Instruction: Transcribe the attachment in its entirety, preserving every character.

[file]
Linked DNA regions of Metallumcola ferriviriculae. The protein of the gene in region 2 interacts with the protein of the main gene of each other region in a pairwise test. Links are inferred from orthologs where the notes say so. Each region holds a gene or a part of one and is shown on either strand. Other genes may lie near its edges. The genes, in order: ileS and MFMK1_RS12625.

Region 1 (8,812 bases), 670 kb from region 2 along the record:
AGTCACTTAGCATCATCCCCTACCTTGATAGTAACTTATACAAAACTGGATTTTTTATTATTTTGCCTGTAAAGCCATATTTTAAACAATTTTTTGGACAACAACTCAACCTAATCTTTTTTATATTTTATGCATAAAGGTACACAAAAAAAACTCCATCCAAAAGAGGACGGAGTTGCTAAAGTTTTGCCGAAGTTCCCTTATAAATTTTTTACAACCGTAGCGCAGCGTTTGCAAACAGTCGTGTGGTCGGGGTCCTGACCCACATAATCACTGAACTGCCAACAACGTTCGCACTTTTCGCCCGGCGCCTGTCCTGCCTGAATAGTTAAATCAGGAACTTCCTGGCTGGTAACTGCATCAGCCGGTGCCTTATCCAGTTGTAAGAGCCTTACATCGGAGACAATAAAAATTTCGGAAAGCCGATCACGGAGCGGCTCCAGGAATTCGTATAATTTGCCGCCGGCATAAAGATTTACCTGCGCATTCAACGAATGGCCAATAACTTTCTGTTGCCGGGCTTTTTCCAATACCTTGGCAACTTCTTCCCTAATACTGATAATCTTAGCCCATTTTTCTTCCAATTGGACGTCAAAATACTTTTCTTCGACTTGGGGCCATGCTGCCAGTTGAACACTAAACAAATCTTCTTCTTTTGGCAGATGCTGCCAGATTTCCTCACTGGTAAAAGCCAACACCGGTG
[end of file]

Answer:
Linked DNA regions of Metallumcola ferriviriculae. The protein of the gene in region 2 interacts with the protein of the main gene of each other region in a pairwise test. Links are inferred from orthologs where the notes say so. Each region holds a gene or a part of one and is shown on either strand. Other genes may lie near its edges. The genes, in order: ileS and MFMK1_RS12625.

Region 1 (8,812 bases), 670 kb from region 2 along the record:
AGTCACTTAGCATCATCCCCTACCTTGATAGTAACTTATACAAAACTGGATTTTTTATTATTTTGCCTGTAAAGCCATATTTTAAACAATTTTTTGGACAACAACTCAACCTAATCTTTTTTATATTTTATGCATAAAGGTACACAAAAAAAACTCCATCCAAAAGAGGACGGAGTTGCTAAAGTTTTGCCGAAGTTCCCTTATAAATTTTTTACAACCGTAGCGCAGCGTTTGCAAACAGTCGTGTGGTCGGGGTCCTGACCCACATAATCACTGAACTGCCAACAACGTTCGCACTTTTCGCCCGGCGCCTGTCCTGCCTGAATAGTTAAATCAGGAACTTCCTGGCTGGTAACTGCATCAGCCGGTGCCTTATCCAGTTGTAAGAGCCTTACATCGGAGACAATAAAAATTTCGGAAAGCCGATCACGGAGCGGCTCCAGGAATTCGTATAATTTGCCGCCGGCATAAAGATTTACCTGCGCATTCAACGAATGGCCAATAACTTTCTGTTGCCGGGCTTTTTCCAATACCTTGGCAACTTCTTCCCTAATACTGATAATCTTAGCCCATTTTTCTTCCAATTGGACGTCAAAATACTTTTCTTCGACTTGGGGCCATGCTGCCAGTTGAACACTAAACAAATCTTCTTCTTTTGGCAGATGCTGCCAGATTTCCTCACTGGTAAAAGCCAACACCGGTG